Hello readers! Today we’re unraveling the often-misunderstood topic of automatic weapons legality in the United States. This is a complex issue that intertwines federal laws, historical amendments, and state-specific regulations. So, let’s dive in and demystify the legalities surrounding automatic weapons in the U.S.
What Qualifies as an Automatic Weapon
Firstly, it’s crucial to understand what constitutes an automatic weapon. Often referred to as machine guns, these firearms are designed to fire more than one bullet with each trigger pull. This is in contrast to non-automatic weapons, which require a trigger reset for each shot. Automatic weapons have been subject to regulation under several federal laws, including the National Firearms Act (NFA) of 1934, the Gun Control Act (GCA) of 1968, and the Firearm Owners Protection Act (FOPA) of 1986.
Owning an automatic weapon in the U.S. is legally possible, but there are stringent requirements. To legally own a machine gun, you must:
- Not be a “prohibited person” (including felons, fugitives, or those convicted of crimes punishable by more than a year in prison).
- Be at least 21 years old to purchase from a current owner.
- Be a legal U.S. resident and legally eligible to purchase a firearm.
- Pass a BATFE background check, which can take 8 to 10 months.
- Pay a $200 transfer tax for each machine gun.
The Firearm Owners Protection Act and Hughes Amendment
The Hughes Amendment to the FOPA of 1986 is a critical piece of legislation affecting automatic weapons. It closed the NFA registry to new machine guns, meaning private citizens cannot register new machine guns post-May 19, 1986. However, transferring registered guns made before this date is still legal. This has led to a significant increase in the value of these pre-1986 machine guns.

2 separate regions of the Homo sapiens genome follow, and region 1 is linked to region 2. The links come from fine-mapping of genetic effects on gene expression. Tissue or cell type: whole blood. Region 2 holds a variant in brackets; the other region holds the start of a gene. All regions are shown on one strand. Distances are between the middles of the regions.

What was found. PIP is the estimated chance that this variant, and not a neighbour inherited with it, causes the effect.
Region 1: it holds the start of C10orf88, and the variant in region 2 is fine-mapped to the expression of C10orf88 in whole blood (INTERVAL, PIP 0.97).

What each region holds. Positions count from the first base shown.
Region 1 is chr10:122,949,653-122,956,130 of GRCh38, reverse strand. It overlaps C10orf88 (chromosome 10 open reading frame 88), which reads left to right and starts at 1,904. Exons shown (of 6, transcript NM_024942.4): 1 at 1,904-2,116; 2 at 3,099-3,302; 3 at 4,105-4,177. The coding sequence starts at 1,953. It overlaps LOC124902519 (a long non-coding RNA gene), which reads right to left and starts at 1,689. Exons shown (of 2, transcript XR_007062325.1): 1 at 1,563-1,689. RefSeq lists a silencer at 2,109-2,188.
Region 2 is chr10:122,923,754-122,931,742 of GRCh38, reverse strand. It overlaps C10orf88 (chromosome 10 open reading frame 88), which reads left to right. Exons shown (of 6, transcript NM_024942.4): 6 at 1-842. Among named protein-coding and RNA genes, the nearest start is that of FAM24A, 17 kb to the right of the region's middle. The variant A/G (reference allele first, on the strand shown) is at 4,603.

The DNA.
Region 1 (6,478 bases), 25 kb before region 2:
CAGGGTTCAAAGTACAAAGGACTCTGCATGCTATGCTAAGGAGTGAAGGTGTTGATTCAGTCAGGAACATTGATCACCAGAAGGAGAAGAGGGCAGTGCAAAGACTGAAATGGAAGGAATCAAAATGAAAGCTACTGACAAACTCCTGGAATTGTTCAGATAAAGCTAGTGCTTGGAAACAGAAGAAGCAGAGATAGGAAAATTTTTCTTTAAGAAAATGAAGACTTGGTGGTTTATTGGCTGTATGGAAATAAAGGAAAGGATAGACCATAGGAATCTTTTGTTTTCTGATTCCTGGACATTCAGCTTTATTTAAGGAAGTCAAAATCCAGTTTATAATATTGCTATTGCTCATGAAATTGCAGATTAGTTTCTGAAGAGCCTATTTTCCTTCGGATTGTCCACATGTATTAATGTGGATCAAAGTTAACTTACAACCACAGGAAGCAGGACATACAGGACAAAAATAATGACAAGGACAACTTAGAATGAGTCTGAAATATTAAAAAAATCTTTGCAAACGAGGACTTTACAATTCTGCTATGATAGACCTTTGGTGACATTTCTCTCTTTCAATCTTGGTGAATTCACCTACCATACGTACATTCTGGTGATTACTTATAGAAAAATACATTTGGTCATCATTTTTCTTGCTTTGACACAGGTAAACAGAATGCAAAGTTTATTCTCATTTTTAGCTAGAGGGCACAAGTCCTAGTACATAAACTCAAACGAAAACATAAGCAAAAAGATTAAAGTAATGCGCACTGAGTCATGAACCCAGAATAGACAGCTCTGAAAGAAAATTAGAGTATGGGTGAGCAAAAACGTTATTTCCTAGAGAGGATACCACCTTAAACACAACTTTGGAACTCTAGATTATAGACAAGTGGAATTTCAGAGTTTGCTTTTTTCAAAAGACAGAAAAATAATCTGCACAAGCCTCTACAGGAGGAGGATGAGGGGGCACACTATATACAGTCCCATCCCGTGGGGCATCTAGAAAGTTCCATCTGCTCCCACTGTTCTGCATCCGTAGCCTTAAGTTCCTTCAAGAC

Owning a Machine Gun: The Process
Owning a machine gun involves several steps:
- Locate and purchase a legally registered pre-1986 machine gun.
- Submit an ATF Form 4 application to the NFA division of the ATF.
- Await federal government approval, which can take over a year.
- Be aware of state and local laws, which can vary significantly.
FFL Ownership Route
For those with a Federal Firearms License (FFL), the process of owning a machine gun can be faster and cheaper. FFL holders can purchase or make machine guns regardless of the manufacturing date, subject to specific FFL types and additional requirements, such as obtaining a CLEO letter for buying a machine gun from another FFL.
Federal Laws Overview
Several federal laws govern automatic weapons:
- National Firearms Act (NFA): Mandates registration and imposes a tax on automatic weapons.
- Hughes Amendment and FOPA: Restrict the production and sale of new machine guns for civilian use post-1986.
- Bureau of Alcohol, Tobacco, Firearms, and Explosives (ATF): Enforces these laws, requiring detailed compliance from prospective owners.
State and Local Regulations
It’s essential to remember that state and local regulations can also influence machine gun ownership. These vary across jurisdictions, with some states implementing bans or restrictions.
Owning an automatic weapon in the U.S. is legal under specific conditions and federal regulations. The process involves thorough background checks, compliance with various laws, and significant financial investment. For those interested, it’s crucial to understand these legal frameworks and ensure full compliance to lawfully own an automatic weapon.
Whether you’re a gun enthusiast, a legal professional, or simply curious, understanding the complexities of automatic weapon ownership in the U.S. is crucial in navigating this heavily regulated terrain.